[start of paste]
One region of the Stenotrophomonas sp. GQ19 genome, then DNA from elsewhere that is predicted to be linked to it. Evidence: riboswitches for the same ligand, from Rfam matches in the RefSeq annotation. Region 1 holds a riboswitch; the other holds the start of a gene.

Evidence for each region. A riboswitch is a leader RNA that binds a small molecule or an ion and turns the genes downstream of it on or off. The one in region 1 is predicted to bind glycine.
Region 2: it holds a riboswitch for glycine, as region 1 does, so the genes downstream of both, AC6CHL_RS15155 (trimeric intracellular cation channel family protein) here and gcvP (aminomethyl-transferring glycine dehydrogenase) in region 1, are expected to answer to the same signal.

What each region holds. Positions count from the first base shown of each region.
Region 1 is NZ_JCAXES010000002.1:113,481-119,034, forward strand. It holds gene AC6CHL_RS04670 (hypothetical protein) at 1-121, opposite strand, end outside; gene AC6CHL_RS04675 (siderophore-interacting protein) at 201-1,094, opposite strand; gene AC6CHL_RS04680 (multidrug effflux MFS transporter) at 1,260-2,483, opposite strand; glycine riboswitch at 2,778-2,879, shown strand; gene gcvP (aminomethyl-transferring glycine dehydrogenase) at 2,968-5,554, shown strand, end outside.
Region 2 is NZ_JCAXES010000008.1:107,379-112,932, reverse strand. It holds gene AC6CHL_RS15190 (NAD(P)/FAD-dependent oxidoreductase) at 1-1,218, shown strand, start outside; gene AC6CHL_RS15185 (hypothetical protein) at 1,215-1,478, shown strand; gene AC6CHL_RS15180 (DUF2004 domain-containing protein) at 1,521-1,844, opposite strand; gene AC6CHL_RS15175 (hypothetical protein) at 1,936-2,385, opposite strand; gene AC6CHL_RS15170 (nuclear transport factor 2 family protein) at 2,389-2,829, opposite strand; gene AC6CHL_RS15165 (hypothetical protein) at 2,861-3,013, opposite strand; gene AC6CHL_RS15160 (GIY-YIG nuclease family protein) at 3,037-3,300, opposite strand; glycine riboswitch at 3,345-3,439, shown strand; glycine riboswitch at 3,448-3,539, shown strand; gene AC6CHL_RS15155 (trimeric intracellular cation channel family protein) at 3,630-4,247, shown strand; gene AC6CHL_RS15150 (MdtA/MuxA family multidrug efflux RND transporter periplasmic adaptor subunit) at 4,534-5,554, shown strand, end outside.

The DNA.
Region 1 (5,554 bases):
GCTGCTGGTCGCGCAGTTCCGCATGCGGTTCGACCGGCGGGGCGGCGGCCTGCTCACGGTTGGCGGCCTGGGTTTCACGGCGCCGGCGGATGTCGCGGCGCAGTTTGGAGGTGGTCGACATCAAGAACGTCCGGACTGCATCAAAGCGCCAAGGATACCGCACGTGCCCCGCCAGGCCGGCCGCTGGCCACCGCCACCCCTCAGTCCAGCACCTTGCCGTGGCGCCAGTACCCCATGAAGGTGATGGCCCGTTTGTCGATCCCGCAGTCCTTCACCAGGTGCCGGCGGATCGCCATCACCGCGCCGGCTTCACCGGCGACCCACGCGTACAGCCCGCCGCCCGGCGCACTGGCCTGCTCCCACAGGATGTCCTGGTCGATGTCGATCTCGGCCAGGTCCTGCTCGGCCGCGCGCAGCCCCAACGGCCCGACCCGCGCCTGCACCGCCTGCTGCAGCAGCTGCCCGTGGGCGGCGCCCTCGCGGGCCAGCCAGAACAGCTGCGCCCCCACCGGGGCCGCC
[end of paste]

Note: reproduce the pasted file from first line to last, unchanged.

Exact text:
One region of the Stenotrophomonas sp. GQ19 genome, then DNA from elsewhere that is predicted to be linked to it. Evidence: riboswitches for the same ligand, from Rfam matches in the RefSeq annotation. Region 1 holds a riboswitch; the other holds the start of a gene.

Evidence for each region. A riboswitch is a leader RNA that binds a small molecule or an ion and turns the genes downstream of it on or off. The one in region 1 is predicted to bind glycine.
Region 2: it holds a riboswitch for glycine, as region 1 does, so the genes downstream of both, AC6CHL_RS15155 (trimeric intracellular cation channel family protein) here and gcvP (aminomethyl-transferring glycine dehydrogenase) in region 1, are expected to answer to the same signal.

What each region holds. Positions count from the first base shown of each region.
Region 1 is NZ_JCAXES010000002.1:113,481-119,034, forward strand. It holds gene AC6CHL_RS04670 (hypothetical protein) at 1-121, opposite strand, end outside; gene AC6CHL_RS04675 (siderophore-interacting protein) at 201-1,094, opposite strand; gene AC6CHL_RS04680 (multidrug effflux MFS transporter) at 1,260-2,483, opposite strand; glycine riboswitch at 2,778-2,879, shown strand; gene gcvP (aminomethyl-transferring glycine dehydrogenase) at 2,968-5,554, shown strand, end outside.
Region 2 is NZ_JCAXES010000008.1:107,379-112,932, reverse strand. It holds gene AC6CHL_RS15190 (NAD(P)/FAD-dependent oxidoreductase) at 1-1,218, shown strand, start outside; gene AC6CHL_RS15185 (hypothetical protein) at 1,215-1,478, shown strand; gene AC6CHL_RS15180 (DUF2004 domain-containing protein) at 1,521-1,844, opposite strand; gene AC6CHL_RS15175 (hypothetical protein) at 1,936-2,385, opposite strand; gene AC6CHL_RS15170 (nuclear transport factor 2 family protein) at 2,389-2,829, opposite strand; gene AC6CHL_RS15165 (hypothetical protein) at 2,861-3,013, opposite strand; gene AC6CHL_RS15160 (GIY-YIG nuclease family protein) at 3,037-3,300, opposite strand; glycine riboswitch at 3,345-3,439, shown strand; glycine riboswitch at 3,448-3,539, shown strand; gene AC6CHL_RS15155 (trimeric intracellular cation channel family protein) at 3,630-4,247, shown strand; gene AC6CHL_RS15150 (MdtA/MuxA family multidrug efflux RND transporter periplasmic adaptor subunit) at 4,534-5,554, shown strand, end outside.

The DNA.
Region 1 (5,554 bases):
GCTGCTGGTCGCGCAGTTCCGCATGCGGTTCGACCGGCGGGGCGGCGGCCTGCTCACGGTTGGCGGCCTGGGTTTCACGGCGCCGGCGGATGTCGCGGCGCAGTTTGGAGGTGGTCGACATCAAGAACGTCCGGACTGCATCAAAGCGCCAAGGATACCGCACGTGCCCCGCCAGGCCGGCCGCTGGCCACCGCCACCCCTCAGTCCAGCACCTTGCCGTGGCGCCAGTACCCCATGAAGGTGATGGCCCGTTTGTCGATCCCGCAGTCCTTCACCAGGTGCCGGCGGATCGCCATCACCGCGCCGGCTTCACCGGCGACCCACGCGTACAGCCCGCCGCCCGGCGCACTGGCCTGCTCCCACAGGATGTCCTGGTCGATGTCGATCTCGGCCAGGTCCTGCTCGGCCGCGCGCAGCCCCAACGGCCCGACCCGCGCCTGCACCGCCTGCTGCAGCAGCTGCCCGTGGGCGGCGCCCTCGCGGGCCAGCCAGAACAGCTGCGCCCCCACCGGGGCCGCC